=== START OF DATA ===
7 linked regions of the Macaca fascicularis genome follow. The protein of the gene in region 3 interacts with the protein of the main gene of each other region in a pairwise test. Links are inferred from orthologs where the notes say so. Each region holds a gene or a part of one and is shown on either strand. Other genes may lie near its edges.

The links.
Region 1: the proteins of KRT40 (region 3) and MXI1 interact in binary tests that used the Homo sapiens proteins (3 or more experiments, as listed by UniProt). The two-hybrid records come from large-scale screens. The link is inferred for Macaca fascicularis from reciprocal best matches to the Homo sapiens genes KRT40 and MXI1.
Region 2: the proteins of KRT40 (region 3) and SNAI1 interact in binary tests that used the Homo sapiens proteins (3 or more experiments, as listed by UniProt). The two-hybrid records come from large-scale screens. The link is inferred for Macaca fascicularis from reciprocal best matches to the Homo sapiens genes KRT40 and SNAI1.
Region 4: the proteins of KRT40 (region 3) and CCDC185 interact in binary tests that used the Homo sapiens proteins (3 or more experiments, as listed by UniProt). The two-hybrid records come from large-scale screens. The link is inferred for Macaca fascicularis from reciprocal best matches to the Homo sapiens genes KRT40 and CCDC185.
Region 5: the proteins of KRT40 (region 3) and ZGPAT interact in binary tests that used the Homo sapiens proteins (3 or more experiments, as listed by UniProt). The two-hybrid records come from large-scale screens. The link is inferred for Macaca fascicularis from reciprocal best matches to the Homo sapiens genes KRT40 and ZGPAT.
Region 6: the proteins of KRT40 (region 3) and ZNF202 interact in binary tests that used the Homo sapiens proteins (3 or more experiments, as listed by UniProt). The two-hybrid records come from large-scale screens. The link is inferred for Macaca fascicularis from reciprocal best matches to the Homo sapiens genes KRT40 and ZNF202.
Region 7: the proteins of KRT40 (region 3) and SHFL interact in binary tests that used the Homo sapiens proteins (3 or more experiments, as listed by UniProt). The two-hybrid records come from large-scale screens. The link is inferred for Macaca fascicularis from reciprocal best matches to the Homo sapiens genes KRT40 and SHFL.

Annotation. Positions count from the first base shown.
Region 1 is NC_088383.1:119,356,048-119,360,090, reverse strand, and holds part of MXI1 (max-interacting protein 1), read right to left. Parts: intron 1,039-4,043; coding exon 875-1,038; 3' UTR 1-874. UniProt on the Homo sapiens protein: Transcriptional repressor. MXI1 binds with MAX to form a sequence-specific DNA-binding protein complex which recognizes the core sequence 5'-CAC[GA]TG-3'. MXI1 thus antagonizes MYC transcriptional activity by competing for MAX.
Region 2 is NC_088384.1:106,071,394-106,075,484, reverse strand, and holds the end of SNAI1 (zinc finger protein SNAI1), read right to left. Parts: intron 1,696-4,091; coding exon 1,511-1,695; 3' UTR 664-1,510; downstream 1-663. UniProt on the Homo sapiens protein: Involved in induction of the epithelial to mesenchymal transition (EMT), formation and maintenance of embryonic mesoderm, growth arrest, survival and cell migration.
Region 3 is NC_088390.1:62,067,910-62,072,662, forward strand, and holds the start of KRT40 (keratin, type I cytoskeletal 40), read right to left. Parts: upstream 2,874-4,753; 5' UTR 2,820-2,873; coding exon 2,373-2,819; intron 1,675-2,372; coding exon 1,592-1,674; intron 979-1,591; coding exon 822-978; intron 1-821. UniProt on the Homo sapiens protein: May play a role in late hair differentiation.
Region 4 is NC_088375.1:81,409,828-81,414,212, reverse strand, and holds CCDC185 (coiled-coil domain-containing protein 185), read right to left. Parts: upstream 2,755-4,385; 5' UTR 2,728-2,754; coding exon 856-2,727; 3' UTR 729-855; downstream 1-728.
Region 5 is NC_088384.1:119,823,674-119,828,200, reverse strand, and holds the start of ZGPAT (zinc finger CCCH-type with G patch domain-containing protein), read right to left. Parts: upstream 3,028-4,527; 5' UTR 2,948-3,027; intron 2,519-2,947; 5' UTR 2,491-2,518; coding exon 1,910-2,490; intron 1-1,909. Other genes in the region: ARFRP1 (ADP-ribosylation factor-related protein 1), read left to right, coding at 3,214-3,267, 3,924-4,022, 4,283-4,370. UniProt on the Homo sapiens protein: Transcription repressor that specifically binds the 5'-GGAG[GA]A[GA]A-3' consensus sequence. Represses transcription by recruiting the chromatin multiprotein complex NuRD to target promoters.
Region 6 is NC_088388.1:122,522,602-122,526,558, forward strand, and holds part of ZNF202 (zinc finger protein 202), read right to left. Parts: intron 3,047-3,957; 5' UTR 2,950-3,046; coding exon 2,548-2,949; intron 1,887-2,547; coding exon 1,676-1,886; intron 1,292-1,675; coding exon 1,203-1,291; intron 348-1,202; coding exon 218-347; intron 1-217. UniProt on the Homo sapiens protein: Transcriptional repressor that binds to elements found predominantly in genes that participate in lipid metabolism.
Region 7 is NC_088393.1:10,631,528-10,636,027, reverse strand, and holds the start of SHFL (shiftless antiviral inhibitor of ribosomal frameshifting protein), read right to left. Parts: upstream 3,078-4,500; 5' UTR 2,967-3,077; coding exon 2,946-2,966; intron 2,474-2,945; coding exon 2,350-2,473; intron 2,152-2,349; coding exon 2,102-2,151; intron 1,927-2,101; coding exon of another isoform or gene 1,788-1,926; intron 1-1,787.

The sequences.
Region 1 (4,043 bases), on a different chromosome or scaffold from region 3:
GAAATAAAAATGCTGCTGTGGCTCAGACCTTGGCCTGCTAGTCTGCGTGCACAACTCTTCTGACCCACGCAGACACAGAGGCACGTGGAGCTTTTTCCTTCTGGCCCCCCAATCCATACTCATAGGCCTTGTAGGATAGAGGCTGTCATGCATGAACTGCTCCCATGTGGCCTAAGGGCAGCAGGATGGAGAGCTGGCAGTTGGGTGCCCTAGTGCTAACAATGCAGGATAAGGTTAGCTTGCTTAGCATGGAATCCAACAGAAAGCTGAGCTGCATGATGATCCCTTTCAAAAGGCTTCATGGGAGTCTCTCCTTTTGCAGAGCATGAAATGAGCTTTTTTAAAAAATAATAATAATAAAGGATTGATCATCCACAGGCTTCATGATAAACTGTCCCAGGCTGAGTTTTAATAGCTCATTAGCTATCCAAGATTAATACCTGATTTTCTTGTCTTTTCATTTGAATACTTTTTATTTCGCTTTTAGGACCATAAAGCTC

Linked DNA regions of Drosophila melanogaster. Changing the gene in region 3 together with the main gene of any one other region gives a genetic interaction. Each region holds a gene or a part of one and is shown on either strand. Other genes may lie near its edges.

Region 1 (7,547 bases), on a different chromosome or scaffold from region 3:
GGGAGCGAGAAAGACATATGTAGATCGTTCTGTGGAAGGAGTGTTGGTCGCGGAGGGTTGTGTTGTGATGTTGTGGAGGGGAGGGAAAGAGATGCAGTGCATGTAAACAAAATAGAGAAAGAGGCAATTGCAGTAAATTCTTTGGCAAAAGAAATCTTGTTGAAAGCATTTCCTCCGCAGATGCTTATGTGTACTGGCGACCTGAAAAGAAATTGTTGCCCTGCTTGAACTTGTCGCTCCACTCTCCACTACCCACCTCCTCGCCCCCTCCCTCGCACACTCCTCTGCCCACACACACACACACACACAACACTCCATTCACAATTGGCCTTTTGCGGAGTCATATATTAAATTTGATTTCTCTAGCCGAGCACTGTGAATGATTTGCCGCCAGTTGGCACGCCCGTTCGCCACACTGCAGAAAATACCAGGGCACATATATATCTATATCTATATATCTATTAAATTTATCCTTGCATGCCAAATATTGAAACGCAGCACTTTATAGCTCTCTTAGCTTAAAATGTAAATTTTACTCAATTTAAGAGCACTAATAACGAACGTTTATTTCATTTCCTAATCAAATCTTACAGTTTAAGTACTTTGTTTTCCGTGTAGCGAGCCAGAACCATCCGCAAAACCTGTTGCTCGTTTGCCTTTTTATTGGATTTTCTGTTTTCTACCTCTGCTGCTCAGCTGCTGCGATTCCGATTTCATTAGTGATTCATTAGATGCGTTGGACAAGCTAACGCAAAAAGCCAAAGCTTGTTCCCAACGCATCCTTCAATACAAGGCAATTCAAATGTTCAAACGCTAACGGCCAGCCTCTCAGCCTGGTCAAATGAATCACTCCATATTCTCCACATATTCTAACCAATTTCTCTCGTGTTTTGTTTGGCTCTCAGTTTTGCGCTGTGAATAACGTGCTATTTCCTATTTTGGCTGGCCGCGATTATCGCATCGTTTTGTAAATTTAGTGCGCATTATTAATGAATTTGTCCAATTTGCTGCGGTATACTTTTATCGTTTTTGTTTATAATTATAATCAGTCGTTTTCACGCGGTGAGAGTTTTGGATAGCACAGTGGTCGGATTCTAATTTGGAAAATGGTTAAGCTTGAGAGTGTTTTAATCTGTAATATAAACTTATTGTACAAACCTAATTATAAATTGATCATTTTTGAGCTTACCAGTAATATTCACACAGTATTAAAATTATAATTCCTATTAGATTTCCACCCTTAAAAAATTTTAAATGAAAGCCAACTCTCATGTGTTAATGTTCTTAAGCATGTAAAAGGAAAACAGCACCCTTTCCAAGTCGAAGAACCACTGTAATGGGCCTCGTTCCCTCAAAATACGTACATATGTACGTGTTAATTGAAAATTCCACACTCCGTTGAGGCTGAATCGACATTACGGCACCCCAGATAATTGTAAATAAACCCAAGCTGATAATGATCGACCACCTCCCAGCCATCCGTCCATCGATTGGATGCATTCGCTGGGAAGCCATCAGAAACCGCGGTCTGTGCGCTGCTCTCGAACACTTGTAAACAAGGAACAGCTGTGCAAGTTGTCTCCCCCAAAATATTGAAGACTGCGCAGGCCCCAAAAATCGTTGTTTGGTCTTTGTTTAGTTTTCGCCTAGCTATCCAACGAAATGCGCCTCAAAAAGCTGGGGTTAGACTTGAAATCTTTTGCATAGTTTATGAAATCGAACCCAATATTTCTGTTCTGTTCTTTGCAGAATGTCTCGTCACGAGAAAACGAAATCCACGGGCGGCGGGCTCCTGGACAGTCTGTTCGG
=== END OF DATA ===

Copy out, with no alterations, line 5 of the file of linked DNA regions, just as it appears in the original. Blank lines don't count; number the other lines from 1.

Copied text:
Region 4: the proteins of KRT40 (region 3) and CCDC185 interact in binary tests that used the Homo sapiens proteins (3 or more experiments, as listed by UniProt). The two-hybrid records come from large-scale screens. The link is inferred for Macaca fascicularis from reciprocal best matches to the Homo sapiens genes KRT40 and CCDC185.